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BLACK love matters!!! PERIODT


In Episode 004 of the Naked Proverbs podcast Rich and Nik Scott define Black love, discuss why it matters and share where you can find it.



Nik: Welcome back to the Naked Proverbs podcast where we unclothe the truth about Black love, family and marriage. My name is Nik Scott, one of your hosts, and I'm here with my husband


Rich: What’s going on. It's your boy Rich, and today we are going to talk about Black love


Nik: Right at the beginning of every episode we have to let our listeners and know that we are not licensed therapists or counselors. I think a few episodes ago I said, we are experts. Yes, we're definitely experts because they say that it takes 10,000 hours in order to become an expert and we have way more than 10,000 hours in this thing.


Rich: Hold on.


I'm going to tell you exactly how many hours we got. Okay. Yeah. Well, it won't be exact because I'm not going to know exactly what time we got married, but we have 18 years. Whoa. Let me start over. Let me start over. Okay. There are 24 hours in a day.


Nik: 24 hours in a day,


Rich: And there are how many days in a year?


Three 65


Nik: Three 65


Rich: So, in a year you should be able to get 8,760 hours. How many years we've been married?


Nik: 18


Rich: Oh, so multiply that by 18 we have 157,680 hours of experience of marriage.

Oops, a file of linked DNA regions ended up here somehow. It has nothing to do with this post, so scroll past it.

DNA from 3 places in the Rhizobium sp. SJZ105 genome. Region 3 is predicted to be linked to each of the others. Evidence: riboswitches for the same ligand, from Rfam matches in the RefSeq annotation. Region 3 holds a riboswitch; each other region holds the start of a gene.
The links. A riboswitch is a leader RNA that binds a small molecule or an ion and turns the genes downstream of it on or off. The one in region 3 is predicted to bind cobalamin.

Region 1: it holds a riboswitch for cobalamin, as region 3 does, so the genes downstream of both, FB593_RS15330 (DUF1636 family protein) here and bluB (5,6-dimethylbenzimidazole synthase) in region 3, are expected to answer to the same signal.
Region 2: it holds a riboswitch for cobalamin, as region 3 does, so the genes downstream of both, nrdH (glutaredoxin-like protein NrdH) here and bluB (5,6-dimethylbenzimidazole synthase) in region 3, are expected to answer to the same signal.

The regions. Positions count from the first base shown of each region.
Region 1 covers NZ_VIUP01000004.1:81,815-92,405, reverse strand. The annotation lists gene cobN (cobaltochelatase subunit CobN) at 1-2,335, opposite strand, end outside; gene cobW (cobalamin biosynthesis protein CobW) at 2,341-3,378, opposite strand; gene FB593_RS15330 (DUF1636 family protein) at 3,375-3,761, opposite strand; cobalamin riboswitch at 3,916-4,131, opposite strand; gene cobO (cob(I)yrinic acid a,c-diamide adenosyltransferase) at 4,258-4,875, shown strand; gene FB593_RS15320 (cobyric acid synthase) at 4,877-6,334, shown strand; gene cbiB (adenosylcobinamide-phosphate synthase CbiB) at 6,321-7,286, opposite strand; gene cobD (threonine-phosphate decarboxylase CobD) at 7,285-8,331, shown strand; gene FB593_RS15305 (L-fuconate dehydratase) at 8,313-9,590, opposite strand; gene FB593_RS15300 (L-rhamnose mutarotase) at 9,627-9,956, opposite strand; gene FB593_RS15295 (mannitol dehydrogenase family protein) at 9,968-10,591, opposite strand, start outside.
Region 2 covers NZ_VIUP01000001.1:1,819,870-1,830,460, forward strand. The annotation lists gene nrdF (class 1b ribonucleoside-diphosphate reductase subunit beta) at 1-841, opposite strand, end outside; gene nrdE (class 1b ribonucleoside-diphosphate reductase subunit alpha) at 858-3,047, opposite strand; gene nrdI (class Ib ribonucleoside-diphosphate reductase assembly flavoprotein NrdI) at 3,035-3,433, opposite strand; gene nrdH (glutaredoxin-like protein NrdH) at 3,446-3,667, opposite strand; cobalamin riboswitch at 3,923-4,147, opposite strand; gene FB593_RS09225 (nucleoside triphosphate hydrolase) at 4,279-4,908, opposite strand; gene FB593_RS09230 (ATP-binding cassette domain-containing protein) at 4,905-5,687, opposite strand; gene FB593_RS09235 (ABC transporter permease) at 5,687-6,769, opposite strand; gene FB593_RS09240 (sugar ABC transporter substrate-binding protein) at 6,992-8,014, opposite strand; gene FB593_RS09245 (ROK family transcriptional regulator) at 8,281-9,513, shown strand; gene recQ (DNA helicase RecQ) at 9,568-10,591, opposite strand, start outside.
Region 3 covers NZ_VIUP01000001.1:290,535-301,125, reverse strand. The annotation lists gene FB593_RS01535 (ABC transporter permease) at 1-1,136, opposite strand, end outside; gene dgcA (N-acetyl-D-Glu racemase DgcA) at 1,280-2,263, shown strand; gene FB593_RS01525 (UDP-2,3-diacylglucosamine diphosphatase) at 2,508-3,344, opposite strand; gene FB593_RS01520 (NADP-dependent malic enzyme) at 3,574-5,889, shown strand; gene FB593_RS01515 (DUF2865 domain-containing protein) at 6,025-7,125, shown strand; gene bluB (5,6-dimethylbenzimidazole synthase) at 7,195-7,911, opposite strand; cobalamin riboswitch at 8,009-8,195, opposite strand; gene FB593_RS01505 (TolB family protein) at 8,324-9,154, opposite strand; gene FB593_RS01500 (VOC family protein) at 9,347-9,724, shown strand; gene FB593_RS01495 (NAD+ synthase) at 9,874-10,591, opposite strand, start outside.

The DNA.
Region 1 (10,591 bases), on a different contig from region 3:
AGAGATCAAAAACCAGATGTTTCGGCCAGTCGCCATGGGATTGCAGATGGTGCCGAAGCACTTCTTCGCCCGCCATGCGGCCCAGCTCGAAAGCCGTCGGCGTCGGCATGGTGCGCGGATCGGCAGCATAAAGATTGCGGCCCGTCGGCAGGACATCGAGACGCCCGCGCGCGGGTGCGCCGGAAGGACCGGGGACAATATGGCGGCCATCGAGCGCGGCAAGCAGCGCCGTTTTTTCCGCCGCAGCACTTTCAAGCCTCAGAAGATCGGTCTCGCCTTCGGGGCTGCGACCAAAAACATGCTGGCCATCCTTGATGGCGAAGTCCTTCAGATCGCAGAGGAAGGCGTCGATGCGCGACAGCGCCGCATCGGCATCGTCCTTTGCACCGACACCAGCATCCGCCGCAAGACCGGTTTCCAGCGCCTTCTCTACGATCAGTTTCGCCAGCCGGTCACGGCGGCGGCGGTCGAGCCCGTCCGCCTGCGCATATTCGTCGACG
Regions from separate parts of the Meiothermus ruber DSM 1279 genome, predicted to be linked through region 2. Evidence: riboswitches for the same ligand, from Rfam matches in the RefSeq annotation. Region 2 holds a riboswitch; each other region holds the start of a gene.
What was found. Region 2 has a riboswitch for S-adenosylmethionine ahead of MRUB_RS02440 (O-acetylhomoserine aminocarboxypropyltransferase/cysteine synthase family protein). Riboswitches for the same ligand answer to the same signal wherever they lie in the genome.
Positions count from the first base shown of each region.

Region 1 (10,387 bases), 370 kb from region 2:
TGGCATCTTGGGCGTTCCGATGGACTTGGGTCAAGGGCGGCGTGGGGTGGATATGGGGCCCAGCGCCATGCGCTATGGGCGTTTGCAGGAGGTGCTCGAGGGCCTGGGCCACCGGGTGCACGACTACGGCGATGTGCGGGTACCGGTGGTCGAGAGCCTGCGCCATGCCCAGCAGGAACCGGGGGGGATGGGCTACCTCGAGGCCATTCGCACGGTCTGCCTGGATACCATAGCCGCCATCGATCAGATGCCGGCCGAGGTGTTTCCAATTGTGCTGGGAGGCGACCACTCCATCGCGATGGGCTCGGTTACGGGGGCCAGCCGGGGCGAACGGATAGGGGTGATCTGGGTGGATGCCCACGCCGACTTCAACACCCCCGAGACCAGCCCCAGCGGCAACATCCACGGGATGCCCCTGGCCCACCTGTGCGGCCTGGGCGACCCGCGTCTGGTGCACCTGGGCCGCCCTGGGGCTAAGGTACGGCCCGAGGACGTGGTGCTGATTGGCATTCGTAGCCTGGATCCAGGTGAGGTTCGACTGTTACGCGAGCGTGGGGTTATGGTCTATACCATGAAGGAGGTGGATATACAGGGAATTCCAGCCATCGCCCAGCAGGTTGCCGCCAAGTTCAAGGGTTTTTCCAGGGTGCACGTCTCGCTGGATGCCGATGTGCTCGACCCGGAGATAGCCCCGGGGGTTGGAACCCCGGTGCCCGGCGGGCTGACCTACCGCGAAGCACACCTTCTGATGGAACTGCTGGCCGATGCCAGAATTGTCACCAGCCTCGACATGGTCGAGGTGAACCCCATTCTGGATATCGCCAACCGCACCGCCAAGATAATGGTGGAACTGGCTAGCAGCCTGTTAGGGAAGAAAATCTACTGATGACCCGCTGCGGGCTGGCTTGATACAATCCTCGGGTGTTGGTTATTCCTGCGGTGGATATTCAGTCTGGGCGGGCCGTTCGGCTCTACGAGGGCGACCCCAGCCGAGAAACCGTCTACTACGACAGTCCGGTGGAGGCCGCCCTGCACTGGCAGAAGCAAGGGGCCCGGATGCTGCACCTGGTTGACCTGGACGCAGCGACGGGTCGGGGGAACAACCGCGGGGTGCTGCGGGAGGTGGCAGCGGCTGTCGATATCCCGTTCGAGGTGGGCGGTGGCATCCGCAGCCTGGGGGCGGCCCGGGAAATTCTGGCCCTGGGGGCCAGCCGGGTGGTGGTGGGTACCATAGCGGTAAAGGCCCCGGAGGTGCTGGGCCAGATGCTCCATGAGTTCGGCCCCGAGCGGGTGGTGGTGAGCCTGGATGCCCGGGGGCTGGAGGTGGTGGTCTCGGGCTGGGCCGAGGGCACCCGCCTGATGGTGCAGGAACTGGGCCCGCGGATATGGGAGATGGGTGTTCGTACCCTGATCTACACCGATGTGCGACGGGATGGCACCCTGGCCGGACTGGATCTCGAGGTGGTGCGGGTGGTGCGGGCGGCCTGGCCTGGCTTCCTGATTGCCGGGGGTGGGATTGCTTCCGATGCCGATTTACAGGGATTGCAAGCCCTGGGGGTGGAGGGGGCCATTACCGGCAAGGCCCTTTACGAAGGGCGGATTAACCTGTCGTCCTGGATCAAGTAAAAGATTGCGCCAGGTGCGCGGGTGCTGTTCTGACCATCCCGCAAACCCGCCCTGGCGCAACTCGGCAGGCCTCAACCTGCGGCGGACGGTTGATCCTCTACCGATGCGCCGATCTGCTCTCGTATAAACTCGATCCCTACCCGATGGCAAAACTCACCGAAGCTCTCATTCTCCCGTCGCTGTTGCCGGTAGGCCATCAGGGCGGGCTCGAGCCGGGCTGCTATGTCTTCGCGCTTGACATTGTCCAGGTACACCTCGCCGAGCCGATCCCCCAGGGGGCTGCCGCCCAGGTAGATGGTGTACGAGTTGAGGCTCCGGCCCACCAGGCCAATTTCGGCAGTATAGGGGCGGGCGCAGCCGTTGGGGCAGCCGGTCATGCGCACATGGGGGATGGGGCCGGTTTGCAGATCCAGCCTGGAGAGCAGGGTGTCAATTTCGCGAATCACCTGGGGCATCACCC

Nik: So, we're like experts.


Rich: Times 15


Nik: Times 15. We have a lot of experience, and so we just love coming on here, sharing our advice and our experiences over the last 18 years of marriage.


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Rich: As always, we want to take a moment and say thank you. You know, we actually were looking at some numbers and some reviews today, and I can't believe that we are in week four. And we have had the number of views that we've had, the number of shares. So, thank you for your support.


I truly appreciate it and my wife truly appreciates it and it motivates us to get in here and make this happen every week.


Nik: And I'd like to give a special shout out to all of our listeners out in the UK and our home state of Colorado, particularly those of y'all that are listening from Commerce City.


We see y’all!


Rich: If you've been paying attention at all to the news, you have probably seen the scandal that's going on.


Nik: Scandal? You ain't talking about the Kerri Washington scandal with President Grant Fitzgerald


Rich: Oh no. We talking about parents paying for their kids to go to college.


Nik: Is it a scandal though?


Rich: I have mixed emotions about it. And I would say, you know, I partially I feel like. When you have done well for yourself and you have the opportunity to try to help your children, most parents are probably going to take that opportunity if possible. Now, I also feel like just because you have a lot of money doesn't mean that you should be able to buy your way into anything and everything when you have competition for people that don't have that kind of money necessarily, because then what it creates is this type of environment where you have to have and have nots kinda thing.


Nik: But that's what America is.


I don't really feel conflicted about it. I don't understand why it's such a hot topic. We have a child that's college bound in the next year…


Rich: Get out.


Nik: and, for me, it's like if I had the means to create this opportunity for her would I? And what we're specifically talking about in this particular scandal is financial means, yes, we don't have those types of financial means yet.


However, we do have connections with at least two of the colleges that she's applied to, very high up connections. And does that mean that we should not leverage our access and


Rich: And I think that reality is, like you said, in America, it happens every day.